If you have not read Part 1 of this post I suggest that you read it first, here. This Part is for those interested in law and how it develops but is not a technical law journal article. For anyone wanting a detailed legal analysis I suggest reading Paul Daly’s 5 blog posts starting here.
A Bit of History
Changing Courts, Changing Attitudes
Until about the early 1980’s most Canadian judges were men, usually appointed from law firms representing businesses and governments. Judges appeared generally sympathetic to litigants like their former clients and less sympathetic to unions, women and the less fortunate in society. As a broad generalization, judges were to the political right of the average Canadian.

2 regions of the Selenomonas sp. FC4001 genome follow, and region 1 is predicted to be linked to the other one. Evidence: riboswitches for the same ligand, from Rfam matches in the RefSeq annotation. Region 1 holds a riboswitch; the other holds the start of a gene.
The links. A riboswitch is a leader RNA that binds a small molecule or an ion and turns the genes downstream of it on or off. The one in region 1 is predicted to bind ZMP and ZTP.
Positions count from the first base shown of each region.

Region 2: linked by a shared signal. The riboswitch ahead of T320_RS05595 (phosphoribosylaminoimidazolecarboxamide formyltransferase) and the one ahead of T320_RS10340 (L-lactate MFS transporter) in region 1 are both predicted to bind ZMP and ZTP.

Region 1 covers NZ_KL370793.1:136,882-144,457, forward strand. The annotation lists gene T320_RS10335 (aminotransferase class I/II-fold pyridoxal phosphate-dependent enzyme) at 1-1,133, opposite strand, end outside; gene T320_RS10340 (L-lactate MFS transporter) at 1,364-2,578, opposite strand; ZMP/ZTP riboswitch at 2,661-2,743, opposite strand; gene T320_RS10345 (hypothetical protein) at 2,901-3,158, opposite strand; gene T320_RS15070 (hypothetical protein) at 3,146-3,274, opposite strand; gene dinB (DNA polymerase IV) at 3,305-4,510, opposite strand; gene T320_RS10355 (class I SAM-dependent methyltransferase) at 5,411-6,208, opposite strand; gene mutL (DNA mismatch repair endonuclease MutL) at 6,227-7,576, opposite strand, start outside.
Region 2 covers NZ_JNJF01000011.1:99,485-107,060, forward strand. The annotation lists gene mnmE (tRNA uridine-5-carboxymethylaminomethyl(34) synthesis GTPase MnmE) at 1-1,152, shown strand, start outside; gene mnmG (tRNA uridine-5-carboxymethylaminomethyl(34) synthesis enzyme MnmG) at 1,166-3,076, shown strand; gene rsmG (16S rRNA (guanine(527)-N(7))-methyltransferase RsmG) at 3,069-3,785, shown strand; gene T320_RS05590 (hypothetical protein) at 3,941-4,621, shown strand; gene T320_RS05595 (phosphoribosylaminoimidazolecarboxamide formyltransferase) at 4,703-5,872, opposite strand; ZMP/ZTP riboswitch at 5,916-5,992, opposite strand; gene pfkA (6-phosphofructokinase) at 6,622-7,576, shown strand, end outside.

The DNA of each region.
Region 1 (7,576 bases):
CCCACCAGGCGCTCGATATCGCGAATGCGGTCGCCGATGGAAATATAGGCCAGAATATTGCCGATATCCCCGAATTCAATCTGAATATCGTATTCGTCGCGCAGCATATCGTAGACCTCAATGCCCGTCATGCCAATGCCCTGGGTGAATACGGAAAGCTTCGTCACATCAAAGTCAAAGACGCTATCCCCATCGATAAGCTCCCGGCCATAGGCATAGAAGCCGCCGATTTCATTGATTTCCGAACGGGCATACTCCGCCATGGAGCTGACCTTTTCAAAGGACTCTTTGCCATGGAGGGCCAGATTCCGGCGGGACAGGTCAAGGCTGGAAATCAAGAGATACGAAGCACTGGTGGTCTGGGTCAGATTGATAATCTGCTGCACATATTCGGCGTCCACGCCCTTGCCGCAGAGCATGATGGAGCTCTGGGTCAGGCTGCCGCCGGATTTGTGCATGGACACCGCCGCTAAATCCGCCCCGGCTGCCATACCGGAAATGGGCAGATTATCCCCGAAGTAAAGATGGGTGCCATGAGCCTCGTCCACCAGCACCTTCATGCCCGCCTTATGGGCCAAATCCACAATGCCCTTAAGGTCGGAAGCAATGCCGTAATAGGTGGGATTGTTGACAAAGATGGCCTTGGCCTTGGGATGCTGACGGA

Gradually, judicial appointments became more diverse and judicial attitudes evolved. The attitude change was substantially influenced by administrative law professors like Bora Laskin (who eventually became Chief Justice of the Supreme Court of Canada). Some law professors (then and now) serve as labour arbitrators or members of administrative tribunals like Labour Relations Boards or Human Rights Commissions. Unions will reject the appointment of arbitrators unless they believe them to be at least somewhat sympathetic to unions. Hence these arbitrators and labour board members led the way, both in law journal articles and as judges, to offset the perceived judicial bias against unions and labour relations adjudicators. The attitude moved leftwards and has remained there, but whether you see this as having moved to the political centre or to the left of centre depends upon your political views.
Judges protected labour adjudicators by declaring that labour boards had labour relations expertise equal to or greater than generalist judges. In practice this was usually true. “Expertise” became shorthand for “stop picking on them” and show some deference. Considerable respect for such decision-makers has been the judicial policy for decades.